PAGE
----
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Sunday, November 28, 2010

Simple Pursuits Spur Smiles at Museum’s Community Day

Simple Pursuits Spur Smiles at Museum’s Community Day:
Storytelling and crafts highlight Nov. 26 Ffld Museum event
(Appeared 11/28 on
By Mike Lauterborn
© 2010. All Rights Reserved.

Fairfield, CT – What could be more appropriate on this Thanksgiving holiday than to spend a little time with family enjoying simple activities together in the spirit of our forefathers?

That was the theme of “Community Day – The First Thanksgiving”, a program conducted early afternoon Friday Nov. 26 at the Fairfield Museum and History Center, 370 Beach Road. The event offered craft making led by the museum’s Director of Education Christine Jewell and storytelling presented by Janis Us.

An instructor at the Institute for American Indian Studies in Washington, CT, Us is descended on her father’s side from the Mohawk and Shinnacock tribes. Her stories all have Native American themes revolving around animals.

“It takes a long time to become a storyteller,” she told the small audience of parents and their young children. “You have to memorize about 200 stories.”

Us, at 64, is actually still an apprentice training under the guidance of Catamount, an Iroquois storyteller. As to when she can officially claim the storyteller title, Us said, “When I can remember all the stories and all the folklore. I didn’t start until I was in my 40s, so I’ll probably be six feet under before that happens.”

You wouldn’t know Us was still in training to hear her tell tales like “The Beaver, Turtle and Race for the Pond” or “Rabbit and His Extra Long Ears.” The fluidity of the stories, variety of voices and sounds she employed, and her easy manner thoroughly delighted the group.

In an interactive way, Us tapped children from the audience to approach her at the front of the Meeting Room, reach into a “story bag” made from rabbit fur and draw out an animal finger puppet. There were about 15 of these and ranged from rabbits and turtles to moose and beaver.

“Some storytellers have story baskets,” said Us. “I like the mystery of a story bag… and it makes things fun for the kids.”

Us would then relate each tale, integrating the selected finger puppet animal into her presentation. Each story had a moral lesson, which Us would clearly summarize at the conclusion of each telling.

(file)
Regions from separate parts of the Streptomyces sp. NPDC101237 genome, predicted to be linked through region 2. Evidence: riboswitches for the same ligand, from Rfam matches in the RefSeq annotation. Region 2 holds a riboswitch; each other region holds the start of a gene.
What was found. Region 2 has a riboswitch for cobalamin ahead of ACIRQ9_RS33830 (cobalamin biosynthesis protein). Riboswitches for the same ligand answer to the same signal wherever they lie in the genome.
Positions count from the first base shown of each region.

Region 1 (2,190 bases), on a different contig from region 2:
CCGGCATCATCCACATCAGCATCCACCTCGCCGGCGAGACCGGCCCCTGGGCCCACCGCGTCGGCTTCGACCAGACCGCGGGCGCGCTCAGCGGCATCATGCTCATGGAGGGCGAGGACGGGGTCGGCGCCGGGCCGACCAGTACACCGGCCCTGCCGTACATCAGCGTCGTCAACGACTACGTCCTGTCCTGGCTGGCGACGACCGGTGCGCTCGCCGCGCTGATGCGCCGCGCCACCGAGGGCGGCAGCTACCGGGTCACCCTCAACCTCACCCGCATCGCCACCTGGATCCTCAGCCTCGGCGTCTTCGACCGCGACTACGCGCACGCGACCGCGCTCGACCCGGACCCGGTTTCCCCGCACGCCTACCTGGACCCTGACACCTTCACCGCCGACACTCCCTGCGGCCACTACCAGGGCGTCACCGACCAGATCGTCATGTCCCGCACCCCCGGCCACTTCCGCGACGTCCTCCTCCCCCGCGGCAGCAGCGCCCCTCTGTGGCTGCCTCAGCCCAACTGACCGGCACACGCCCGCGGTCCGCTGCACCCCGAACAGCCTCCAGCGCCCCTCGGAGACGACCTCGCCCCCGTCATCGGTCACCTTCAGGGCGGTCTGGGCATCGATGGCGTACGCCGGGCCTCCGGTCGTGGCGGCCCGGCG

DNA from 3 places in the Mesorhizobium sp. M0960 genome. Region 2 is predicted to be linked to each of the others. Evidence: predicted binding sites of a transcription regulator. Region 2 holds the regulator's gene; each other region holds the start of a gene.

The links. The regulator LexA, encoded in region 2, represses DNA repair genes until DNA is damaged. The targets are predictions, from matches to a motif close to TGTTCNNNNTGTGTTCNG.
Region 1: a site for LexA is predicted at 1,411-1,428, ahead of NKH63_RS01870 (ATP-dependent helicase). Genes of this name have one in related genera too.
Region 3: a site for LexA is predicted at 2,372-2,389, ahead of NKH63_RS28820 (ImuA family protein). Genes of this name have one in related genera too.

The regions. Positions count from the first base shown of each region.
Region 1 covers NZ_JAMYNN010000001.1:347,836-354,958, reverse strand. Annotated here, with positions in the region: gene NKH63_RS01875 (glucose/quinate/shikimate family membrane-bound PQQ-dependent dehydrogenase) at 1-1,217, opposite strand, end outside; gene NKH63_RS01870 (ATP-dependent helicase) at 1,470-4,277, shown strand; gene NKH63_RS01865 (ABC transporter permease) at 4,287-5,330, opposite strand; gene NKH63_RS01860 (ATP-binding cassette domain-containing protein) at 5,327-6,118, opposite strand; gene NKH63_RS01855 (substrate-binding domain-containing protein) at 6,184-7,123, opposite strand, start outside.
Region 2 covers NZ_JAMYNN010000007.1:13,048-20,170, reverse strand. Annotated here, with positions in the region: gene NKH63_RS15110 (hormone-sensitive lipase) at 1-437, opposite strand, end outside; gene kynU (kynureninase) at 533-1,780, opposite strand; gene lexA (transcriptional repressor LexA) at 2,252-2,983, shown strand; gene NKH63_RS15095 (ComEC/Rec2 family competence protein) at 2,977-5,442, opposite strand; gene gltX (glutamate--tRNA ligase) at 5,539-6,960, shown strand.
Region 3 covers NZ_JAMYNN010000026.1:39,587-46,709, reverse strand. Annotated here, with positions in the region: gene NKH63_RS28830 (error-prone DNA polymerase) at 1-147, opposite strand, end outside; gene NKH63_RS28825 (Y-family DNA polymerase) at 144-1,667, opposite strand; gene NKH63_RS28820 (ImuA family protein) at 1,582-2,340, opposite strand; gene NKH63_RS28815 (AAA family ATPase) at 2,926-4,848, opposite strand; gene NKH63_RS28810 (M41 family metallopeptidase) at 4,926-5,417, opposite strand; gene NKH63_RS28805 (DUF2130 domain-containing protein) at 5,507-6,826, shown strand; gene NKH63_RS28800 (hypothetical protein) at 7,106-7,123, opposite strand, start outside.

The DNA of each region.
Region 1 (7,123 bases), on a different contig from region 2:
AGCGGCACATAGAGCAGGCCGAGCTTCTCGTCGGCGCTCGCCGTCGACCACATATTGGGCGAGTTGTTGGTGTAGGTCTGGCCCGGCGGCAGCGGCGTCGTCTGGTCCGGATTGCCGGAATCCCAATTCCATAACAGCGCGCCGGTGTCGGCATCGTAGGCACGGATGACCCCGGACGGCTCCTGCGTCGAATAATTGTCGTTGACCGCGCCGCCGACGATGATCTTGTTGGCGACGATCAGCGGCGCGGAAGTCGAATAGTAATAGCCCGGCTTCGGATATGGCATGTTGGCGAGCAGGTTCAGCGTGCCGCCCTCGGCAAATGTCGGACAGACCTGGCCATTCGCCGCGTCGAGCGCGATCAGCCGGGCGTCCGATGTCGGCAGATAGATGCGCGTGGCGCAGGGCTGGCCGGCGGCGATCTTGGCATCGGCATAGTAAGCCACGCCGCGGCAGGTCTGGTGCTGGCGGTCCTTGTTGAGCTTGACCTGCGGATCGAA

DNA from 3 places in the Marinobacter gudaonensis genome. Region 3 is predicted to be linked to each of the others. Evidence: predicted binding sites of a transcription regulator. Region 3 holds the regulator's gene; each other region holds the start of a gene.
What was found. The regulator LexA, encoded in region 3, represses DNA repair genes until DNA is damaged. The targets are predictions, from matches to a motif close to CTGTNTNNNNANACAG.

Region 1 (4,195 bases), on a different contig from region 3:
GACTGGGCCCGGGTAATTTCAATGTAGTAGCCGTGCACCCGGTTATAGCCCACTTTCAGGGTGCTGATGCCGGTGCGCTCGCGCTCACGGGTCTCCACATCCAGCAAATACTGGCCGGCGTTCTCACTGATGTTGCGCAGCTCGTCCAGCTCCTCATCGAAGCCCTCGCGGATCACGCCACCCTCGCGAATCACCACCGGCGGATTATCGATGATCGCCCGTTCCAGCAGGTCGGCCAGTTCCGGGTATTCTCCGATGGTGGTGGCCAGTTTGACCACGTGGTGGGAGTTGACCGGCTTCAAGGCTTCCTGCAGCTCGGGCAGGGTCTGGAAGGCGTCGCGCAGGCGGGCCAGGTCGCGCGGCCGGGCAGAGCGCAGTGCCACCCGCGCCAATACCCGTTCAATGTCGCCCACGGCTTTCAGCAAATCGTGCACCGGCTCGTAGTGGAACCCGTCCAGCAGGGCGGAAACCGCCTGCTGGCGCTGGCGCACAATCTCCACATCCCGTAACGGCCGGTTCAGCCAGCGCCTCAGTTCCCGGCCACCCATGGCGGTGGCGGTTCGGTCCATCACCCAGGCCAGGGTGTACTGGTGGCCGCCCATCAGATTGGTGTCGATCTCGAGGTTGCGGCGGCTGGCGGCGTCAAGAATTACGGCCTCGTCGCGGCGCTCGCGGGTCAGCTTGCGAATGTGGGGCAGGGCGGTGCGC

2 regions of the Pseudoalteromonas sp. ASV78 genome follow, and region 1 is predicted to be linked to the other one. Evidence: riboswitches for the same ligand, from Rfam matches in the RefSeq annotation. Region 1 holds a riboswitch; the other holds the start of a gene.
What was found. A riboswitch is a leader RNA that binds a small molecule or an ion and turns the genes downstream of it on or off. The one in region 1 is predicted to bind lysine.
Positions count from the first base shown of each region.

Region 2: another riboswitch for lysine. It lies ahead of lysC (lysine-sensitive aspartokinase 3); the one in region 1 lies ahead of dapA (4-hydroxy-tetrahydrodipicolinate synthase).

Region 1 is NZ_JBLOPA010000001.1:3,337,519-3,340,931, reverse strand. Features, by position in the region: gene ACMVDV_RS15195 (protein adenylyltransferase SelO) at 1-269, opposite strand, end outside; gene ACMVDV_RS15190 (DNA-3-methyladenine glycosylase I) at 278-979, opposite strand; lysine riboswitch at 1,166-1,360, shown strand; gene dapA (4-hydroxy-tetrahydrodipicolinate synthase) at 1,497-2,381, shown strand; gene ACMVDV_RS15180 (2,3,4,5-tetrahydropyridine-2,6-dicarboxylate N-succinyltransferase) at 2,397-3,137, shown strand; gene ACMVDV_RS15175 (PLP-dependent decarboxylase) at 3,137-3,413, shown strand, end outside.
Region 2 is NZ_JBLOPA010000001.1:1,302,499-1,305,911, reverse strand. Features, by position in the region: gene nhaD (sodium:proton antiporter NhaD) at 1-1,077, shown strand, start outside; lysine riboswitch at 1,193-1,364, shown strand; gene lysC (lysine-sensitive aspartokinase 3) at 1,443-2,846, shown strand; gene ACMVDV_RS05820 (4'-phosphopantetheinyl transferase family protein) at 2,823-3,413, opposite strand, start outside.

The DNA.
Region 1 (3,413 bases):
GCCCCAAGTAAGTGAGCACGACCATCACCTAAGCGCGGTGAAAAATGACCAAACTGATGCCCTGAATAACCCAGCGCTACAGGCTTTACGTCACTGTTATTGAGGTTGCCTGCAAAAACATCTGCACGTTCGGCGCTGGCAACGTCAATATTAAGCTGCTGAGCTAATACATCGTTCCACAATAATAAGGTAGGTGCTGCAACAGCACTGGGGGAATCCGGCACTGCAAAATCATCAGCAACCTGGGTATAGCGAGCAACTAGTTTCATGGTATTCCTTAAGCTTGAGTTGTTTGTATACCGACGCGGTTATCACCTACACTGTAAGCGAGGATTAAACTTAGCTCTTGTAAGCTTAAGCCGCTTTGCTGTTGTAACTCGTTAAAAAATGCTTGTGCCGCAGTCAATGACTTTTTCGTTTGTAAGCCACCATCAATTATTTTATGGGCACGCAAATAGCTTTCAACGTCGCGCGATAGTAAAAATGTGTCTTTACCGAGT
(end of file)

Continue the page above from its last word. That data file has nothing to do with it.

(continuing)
Along one side of the room, Us’ son, Matthew, 38, manned two long tables atop which Native American jewelry, most of which his mother had fashioned, lay.

“She’s been doing this for quite some time,” Matthew commented. “She’s very good at it.”

Jewelry items included bracelets with sky and star themes, bracelets with leaf-shaped charms, Cherokee-style necklaces and chokers made from bone, abalone, glass beads, buffalo horn and leather. There were also story bags like her own, pendants with obsidian stones, hair pins and belt buckle covers.

Pointing to some Iroquois raised beadwork, the storyteller said, “This was almost lost as a craft. We were down to eight elderly workers when a master bead worker went across country and recruited about 3,000 craftsmen to maintain it.”

In a back room of the museum, another group was hard at work making cornhusk dolls and rattles. At one table, Fairfielder April Clyne and her three girls Allison, 2, Abigail, 9, and Alexandra, 7, were putting the finishing touches on their dolls, which were made with cornhusks and twine.

“With girls, it’s all about crafts,” said April.

“I really like to learn about history,” said Abigail. “And I thought this would be fun. I’ve been here before with my Brownie troop.”

Fairfielder Kathy Veenker was overseeing the doll making at an adjacent table, where her daughter Elizabeth, visiting from Washington, D.C., and 3-year-old identical twin granddaughters, Eloise and Charlotte, were seated.

“We’re trying to get back to natural activities and the real roots of Thanksgiving,” said Veenker. Kids watch so much TV… it’s fun to return to simple things, like when I was growing up and in the Girl Scouts. We made our own entertainment.”

Southporter Lorna Savage was keeping on an eye on her own brood – daughter Patricia Bravo, also from Washington, D.C., and grandkids Benjamin, 6, and Maya, 8, who were making rattles using paper towel tubes, markers and rice.

“I thought this would be perfect,” said Savage. “I call Maya my little Martha Stewart. She’s so crafty.”